There is Alaska in the heart of this record, wide open spaces, a record conceived under big skies, fresh air filled lungs, bears at the front door and the scent of tree sap in your nose. It's a collection of mystical, spiritual tunes, other worldly, it's a set of songs that is transportative to a dreamy place, a better place where everything is just nicer - and a bit more 60's Dylan.
This is an album whose joy can be savoured pulling a rug over your knees on the back porch and looking at the stars or tossing another log on the fire, wind whipping at the door. It's soul medicine, like taking a vitamin shot to boost your immune system, Howard is able to conjure a feeling of well-being, of time spent beautifully wasting, noddling, a record to potter to, sounds to take a moment, think, and breath - a rare thing today.
It isn't an album that will be to everyone's taste, it is not immediate, and admittedly it takes several listens to permeate its exo-skeleton. Howard has made a returner, one of those records months after you last listened you seek out in the rack, a record you want to listen to, and will listen to in 20 years. Folk in the modern sense, it is stark, pared back, just his voice, guitar and smattering of keys.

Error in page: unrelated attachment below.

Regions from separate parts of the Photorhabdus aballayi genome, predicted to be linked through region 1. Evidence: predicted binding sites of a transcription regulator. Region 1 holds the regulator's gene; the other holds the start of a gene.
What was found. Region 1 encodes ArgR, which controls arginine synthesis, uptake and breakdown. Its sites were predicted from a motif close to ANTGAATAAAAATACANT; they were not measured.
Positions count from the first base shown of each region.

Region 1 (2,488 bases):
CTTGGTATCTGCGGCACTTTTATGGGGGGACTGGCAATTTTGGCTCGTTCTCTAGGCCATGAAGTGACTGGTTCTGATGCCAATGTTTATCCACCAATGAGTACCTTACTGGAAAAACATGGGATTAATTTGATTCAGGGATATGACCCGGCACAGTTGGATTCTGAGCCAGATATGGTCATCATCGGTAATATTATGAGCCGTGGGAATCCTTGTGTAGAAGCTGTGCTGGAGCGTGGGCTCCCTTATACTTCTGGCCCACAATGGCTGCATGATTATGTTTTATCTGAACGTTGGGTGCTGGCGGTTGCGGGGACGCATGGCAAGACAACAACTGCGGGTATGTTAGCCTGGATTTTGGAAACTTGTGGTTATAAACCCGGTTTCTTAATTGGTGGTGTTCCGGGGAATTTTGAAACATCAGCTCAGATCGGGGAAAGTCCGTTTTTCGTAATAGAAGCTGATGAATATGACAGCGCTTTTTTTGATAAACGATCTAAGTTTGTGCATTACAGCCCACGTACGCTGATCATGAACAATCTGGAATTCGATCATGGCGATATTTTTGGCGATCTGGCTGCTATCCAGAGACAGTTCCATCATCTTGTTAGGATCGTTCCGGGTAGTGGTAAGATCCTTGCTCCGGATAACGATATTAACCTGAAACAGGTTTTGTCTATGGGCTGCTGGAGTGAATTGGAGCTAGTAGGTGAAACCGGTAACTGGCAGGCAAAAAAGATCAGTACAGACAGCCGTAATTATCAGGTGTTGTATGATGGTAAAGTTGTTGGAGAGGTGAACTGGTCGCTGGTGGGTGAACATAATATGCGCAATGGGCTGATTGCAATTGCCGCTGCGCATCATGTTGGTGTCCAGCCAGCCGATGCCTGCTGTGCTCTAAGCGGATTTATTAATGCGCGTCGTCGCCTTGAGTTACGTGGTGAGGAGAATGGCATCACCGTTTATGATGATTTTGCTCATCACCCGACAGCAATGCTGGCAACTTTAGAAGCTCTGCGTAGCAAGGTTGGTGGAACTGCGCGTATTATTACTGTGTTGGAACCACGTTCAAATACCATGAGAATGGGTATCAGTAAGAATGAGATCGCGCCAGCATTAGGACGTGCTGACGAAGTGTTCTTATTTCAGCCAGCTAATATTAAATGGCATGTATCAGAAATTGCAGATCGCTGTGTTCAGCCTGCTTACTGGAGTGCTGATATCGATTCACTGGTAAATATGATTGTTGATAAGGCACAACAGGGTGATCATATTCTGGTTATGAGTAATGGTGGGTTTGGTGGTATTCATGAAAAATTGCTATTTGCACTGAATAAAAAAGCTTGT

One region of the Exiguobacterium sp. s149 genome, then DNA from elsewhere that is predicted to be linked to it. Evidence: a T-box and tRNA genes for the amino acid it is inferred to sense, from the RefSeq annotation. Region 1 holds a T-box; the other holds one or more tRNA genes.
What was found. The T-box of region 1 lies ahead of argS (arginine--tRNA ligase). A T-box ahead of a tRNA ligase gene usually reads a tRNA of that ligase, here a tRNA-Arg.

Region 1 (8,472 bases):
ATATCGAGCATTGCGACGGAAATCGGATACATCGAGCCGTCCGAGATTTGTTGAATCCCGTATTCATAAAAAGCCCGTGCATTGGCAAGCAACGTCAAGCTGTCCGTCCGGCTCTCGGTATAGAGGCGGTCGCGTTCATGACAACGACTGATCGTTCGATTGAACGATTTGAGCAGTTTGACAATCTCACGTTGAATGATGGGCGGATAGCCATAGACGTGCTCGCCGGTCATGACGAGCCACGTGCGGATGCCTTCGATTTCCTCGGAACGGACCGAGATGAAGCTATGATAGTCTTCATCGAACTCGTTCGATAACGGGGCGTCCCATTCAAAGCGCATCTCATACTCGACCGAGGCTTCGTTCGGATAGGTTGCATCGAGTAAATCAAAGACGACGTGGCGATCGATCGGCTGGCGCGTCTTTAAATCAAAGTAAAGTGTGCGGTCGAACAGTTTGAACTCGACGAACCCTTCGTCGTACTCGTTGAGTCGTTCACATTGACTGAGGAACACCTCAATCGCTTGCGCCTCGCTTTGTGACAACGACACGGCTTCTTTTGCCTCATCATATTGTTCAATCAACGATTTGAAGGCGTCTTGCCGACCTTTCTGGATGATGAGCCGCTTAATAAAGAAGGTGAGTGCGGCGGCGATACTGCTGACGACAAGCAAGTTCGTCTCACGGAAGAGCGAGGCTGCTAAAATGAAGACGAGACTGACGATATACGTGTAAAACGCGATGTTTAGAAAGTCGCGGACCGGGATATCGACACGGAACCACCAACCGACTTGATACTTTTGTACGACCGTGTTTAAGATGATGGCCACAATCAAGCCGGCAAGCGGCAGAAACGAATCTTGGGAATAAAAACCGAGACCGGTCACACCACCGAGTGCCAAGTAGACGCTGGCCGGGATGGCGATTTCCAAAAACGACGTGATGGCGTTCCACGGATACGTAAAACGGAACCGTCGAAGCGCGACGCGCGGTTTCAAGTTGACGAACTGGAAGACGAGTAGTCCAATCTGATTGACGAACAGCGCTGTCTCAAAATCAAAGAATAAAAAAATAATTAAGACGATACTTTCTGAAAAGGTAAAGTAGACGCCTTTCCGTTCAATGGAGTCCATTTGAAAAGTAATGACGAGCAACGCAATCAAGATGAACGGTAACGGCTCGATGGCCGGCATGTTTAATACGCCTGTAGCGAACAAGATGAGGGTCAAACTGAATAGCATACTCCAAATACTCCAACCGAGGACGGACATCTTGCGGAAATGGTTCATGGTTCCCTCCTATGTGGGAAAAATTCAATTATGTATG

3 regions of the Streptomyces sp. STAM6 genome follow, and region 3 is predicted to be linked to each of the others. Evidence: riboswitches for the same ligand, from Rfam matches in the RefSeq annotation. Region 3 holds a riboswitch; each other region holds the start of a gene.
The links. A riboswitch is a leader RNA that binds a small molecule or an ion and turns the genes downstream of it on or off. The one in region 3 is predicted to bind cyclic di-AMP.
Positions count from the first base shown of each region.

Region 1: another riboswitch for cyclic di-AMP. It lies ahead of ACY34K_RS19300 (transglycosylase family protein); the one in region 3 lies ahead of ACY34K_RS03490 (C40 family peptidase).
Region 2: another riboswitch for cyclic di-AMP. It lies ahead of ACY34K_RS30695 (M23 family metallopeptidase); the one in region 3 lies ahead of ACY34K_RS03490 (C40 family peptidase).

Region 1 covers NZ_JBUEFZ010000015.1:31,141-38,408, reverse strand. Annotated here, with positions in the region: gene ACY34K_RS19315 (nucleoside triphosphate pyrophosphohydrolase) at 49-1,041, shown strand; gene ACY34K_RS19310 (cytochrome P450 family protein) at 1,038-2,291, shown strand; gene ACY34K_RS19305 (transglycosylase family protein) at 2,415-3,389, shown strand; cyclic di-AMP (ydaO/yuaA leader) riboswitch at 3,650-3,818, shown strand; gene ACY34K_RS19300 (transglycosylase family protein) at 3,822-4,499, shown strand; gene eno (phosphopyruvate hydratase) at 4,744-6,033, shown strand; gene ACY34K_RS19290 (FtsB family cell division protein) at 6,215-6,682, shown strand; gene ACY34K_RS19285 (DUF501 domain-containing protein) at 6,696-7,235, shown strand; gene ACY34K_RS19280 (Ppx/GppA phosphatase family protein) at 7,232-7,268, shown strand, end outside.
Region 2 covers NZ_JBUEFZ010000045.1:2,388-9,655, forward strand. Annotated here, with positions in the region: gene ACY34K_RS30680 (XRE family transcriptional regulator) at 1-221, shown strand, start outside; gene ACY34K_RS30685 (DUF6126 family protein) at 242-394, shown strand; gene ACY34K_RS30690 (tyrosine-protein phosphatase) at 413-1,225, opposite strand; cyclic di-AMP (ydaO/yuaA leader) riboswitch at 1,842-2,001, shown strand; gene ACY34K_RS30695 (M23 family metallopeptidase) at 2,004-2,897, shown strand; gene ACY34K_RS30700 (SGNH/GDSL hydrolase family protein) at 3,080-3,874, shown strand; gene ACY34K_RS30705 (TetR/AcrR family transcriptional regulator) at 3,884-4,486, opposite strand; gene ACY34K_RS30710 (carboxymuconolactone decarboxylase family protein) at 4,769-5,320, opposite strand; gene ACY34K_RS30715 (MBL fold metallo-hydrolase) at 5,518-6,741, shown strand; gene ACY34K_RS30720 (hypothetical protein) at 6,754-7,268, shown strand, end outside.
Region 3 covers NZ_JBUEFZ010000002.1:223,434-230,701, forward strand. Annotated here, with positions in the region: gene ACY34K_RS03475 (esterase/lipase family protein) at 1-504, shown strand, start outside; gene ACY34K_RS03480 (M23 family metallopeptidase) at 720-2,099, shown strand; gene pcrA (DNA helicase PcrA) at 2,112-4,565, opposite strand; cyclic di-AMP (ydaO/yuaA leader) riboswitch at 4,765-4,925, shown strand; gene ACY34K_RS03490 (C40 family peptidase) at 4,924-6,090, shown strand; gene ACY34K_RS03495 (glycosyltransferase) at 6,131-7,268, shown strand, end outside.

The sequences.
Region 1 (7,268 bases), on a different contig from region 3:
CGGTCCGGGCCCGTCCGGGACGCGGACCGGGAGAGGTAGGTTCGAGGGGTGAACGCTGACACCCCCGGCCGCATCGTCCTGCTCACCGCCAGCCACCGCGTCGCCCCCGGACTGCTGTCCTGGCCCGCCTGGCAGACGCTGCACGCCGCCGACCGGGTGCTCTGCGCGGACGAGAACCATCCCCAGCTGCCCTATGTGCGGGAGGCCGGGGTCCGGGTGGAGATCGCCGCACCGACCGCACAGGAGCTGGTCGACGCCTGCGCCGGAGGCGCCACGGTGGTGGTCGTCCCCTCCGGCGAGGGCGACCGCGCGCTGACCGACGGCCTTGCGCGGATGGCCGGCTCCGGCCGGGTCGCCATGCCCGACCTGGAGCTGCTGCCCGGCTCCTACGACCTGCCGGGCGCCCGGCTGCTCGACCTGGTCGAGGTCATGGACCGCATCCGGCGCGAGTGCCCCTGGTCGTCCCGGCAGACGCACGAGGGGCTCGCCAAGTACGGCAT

It's wordy, often clunky, listen to him stuff "typewriter" in to 'Hog Butcher, Hog Butcher', but I love his attitude to "this is my message and its going in this tune at all cost", the conviction is palpable. He has things to say, he's going to say them, and fluff or frills will be remove in the name of economy, 'Andy's Song', and its message about the church is the proof to the point.
I have certainly said this to people before but Howard makes 70's Cat Stevens style records, something that is hugely welcome and to be immensely proud of. It is because of 'Gasoline Dreams' quirks, ticks and his quest to "be a better man, and I wish I was just not what I am" you are left with something wonderful, let's hope that next time he returns with Ethan Johns or Dave Cobb in tow and a full band - then he can truly blow our minds.
|Paul Lagendyk: Shiny Rails to Nowhere||The Looking: Lead Me To The Water|
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